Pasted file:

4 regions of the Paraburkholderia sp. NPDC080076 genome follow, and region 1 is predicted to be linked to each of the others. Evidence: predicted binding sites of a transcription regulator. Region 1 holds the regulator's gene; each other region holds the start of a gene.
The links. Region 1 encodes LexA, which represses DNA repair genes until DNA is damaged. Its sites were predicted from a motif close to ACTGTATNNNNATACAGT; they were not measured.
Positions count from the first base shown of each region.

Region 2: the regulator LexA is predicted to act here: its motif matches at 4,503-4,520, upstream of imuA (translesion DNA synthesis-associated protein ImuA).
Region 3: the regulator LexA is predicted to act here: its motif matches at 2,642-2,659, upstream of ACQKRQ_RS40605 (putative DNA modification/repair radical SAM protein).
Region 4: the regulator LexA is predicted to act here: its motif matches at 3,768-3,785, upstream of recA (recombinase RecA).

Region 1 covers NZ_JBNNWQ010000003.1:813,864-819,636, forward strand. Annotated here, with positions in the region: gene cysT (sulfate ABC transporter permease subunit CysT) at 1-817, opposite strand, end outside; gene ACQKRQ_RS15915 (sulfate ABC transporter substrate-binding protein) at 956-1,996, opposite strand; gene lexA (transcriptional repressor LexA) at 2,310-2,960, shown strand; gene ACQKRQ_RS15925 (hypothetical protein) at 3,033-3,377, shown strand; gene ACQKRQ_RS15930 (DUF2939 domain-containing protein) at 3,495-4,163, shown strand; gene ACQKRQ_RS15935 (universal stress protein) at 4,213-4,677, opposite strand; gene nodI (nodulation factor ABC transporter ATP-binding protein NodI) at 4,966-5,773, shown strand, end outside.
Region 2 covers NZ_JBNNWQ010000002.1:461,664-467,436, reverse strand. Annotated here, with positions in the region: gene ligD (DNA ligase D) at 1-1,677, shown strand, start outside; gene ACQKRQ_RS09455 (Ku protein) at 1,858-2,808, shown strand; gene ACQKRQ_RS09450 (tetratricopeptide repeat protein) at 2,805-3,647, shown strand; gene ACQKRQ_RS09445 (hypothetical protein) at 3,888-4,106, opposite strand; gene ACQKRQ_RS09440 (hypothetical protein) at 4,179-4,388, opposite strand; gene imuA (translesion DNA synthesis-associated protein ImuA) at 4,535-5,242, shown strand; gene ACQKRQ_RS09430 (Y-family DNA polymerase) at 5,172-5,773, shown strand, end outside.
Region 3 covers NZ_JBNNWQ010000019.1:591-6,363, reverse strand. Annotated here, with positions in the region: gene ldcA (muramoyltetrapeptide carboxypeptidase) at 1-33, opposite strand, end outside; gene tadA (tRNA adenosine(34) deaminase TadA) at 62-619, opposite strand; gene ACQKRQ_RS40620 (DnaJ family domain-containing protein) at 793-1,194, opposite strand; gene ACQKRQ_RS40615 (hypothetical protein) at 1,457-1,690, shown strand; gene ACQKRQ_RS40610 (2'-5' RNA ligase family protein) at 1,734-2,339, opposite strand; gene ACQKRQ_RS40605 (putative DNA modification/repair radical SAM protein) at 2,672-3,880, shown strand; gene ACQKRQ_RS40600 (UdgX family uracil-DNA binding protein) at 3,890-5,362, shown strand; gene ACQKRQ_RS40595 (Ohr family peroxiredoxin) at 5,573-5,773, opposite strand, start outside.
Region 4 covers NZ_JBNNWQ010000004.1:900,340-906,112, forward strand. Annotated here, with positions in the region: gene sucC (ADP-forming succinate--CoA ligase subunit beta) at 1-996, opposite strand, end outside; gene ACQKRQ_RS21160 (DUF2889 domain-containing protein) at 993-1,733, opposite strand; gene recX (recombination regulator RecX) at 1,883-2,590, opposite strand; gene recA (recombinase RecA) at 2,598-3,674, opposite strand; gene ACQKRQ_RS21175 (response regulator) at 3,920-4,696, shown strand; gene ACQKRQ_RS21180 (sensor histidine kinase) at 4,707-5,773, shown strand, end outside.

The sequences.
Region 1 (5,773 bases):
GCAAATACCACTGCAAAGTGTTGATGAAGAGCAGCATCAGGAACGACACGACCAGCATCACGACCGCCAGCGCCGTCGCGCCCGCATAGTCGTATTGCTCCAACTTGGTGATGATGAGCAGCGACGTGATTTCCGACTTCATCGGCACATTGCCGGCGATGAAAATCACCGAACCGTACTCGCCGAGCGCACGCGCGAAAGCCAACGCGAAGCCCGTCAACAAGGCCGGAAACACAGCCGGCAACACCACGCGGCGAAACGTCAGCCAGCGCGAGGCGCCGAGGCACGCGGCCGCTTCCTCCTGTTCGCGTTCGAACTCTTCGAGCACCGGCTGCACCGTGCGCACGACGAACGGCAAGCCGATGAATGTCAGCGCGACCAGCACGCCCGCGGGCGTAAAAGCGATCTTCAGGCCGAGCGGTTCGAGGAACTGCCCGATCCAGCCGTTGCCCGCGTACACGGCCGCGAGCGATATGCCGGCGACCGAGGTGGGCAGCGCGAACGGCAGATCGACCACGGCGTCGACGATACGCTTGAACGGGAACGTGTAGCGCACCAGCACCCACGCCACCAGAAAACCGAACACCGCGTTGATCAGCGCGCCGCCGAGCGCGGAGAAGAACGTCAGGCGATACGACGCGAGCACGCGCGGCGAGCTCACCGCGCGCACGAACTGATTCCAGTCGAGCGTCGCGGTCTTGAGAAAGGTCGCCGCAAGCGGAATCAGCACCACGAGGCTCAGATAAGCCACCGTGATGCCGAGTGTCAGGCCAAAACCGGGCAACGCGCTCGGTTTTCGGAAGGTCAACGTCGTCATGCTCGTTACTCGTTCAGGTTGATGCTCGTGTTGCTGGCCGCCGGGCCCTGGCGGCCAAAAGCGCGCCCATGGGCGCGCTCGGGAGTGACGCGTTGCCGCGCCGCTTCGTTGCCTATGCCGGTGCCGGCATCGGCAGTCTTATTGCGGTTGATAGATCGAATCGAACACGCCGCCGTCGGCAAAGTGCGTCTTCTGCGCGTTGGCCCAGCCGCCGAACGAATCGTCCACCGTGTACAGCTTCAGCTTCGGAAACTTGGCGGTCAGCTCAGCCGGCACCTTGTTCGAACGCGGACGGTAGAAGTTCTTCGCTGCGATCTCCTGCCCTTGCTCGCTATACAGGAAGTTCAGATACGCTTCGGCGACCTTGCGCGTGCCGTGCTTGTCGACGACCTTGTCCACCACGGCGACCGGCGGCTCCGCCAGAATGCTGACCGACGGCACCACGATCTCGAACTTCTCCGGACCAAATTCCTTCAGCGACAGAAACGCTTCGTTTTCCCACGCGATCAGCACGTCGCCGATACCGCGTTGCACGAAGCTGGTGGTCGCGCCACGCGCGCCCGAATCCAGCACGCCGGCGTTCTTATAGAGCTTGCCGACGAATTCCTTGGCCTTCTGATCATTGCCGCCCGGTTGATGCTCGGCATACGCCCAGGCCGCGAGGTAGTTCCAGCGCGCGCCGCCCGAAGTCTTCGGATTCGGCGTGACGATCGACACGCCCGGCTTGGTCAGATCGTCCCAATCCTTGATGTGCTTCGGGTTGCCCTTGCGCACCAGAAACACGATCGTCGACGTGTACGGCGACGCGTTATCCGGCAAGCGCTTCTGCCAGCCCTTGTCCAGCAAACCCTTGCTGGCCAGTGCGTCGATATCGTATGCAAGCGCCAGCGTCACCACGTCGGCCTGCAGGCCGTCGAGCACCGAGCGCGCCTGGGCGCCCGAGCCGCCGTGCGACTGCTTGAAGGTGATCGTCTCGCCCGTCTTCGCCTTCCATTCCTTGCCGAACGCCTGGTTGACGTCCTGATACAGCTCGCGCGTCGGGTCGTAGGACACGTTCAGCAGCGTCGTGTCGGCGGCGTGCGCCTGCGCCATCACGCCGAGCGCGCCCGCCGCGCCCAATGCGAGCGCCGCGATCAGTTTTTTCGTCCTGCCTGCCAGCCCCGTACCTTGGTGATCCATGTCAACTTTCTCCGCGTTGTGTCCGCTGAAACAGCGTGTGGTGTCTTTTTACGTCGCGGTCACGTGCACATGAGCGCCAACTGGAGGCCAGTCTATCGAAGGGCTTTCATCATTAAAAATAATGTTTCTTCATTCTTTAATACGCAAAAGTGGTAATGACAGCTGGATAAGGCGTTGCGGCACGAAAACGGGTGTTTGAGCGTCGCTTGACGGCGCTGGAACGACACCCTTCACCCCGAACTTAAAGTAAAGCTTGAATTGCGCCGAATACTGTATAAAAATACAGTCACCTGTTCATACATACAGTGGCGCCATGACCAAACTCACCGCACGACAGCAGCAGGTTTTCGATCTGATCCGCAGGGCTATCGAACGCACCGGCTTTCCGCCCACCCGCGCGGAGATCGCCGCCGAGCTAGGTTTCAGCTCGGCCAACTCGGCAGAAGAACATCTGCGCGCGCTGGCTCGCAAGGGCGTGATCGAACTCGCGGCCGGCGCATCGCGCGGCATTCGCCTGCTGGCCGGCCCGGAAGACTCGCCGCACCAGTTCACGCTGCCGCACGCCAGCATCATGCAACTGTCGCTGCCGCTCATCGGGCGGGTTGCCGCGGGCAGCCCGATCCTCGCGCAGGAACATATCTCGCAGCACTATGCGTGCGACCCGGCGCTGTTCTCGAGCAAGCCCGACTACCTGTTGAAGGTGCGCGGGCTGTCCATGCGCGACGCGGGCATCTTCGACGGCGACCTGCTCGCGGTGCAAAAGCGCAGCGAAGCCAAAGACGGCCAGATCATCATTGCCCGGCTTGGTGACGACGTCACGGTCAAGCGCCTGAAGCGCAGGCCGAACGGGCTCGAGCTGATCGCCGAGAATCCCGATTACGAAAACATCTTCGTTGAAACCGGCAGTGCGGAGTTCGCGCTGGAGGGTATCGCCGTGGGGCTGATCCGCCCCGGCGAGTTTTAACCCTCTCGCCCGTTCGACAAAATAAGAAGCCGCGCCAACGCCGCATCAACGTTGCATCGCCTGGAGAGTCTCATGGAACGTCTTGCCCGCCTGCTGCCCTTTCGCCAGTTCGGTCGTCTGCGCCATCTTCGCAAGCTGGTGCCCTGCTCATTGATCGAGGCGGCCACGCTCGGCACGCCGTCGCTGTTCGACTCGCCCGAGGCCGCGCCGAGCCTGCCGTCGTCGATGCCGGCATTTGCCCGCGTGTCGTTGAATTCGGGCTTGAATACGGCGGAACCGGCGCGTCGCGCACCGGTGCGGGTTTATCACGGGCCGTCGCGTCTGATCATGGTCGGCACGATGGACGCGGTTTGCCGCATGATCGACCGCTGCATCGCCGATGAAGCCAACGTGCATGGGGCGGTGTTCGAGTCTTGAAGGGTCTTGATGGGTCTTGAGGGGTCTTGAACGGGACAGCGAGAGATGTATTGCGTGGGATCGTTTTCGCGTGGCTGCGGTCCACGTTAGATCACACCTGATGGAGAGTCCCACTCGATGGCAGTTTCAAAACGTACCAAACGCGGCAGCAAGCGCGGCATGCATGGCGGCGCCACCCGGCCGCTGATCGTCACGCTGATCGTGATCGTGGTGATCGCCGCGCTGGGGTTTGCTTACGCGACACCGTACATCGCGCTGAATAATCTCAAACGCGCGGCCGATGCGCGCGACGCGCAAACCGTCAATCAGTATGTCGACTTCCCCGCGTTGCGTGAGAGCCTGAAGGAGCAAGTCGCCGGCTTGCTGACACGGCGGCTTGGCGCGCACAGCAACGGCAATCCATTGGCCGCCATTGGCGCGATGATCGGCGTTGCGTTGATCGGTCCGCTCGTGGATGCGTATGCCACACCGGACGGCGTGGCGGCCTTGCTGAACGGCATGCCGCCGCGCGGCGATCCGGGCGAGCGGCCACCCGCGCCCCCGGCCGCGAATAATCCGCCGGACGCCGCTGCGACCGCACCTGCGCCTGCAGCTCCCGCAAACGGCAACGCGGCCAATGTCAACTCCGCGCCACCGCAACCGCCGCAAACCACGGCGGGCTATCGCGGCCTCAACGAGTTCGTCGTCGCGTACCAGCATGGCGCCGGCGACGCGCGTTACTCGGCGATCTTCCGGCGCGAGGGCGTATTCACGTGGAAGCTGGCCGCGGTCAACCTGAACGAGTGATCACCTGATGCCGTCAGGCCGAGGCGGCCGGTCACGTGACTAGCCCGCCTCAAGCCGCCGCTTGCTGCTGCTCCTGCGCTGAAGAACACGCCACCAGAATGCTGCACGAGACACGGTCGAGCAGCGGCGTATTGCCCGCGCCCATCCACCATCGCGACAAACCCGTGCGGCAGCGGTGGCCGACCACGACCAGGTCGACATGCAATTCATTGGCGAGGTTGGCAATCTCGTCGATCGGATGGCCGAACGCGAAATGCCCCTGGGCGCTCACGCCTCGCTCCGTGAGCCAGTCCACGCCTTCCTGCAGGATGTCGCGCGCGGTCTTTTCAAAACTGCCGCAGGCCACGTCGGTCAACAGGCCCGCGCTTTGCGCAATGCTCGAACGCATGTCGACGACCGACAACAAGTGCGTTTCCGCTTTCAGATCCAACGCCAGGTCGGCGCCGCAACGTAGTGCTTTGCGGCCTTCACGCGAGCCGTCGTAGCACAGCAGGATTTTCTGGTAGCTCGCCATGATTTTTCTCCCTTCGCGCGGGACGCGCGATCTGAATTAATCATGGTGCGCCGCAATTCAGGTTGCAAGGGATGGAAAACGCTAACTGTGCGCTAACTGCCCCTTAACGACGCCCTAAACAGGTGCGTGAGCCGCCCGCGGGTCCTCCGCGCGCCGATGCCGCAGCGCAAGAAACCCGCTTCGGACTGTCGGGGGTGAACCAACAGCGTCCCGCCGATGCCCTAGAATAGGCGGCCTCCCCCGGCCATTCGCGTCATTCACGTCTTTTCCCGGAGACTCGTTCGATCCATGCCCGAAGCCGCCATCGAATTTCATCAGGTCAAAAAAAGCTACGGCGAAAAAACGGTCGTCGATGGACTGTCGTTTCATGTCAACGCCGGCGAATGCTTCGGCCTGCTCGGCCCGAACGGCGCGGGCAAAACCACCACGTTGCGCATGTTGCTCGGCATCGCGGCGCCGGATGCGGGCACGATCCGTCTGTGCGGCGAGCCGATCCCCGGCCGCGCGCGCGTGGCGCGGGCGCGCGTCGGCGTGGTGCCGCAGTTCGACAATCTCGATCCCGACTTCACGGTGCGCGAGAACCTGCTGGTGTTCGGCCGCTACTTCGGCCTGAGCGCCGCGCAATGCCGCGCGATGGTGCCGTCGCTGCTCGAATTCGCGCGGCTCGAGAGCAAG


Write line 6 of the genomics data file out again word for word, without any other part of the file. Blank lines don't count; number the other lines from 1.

Region 4: the regulator LexA is predicted to act here: its motif matches at 3,768-3,785, upstream of recA (recombinase RecA).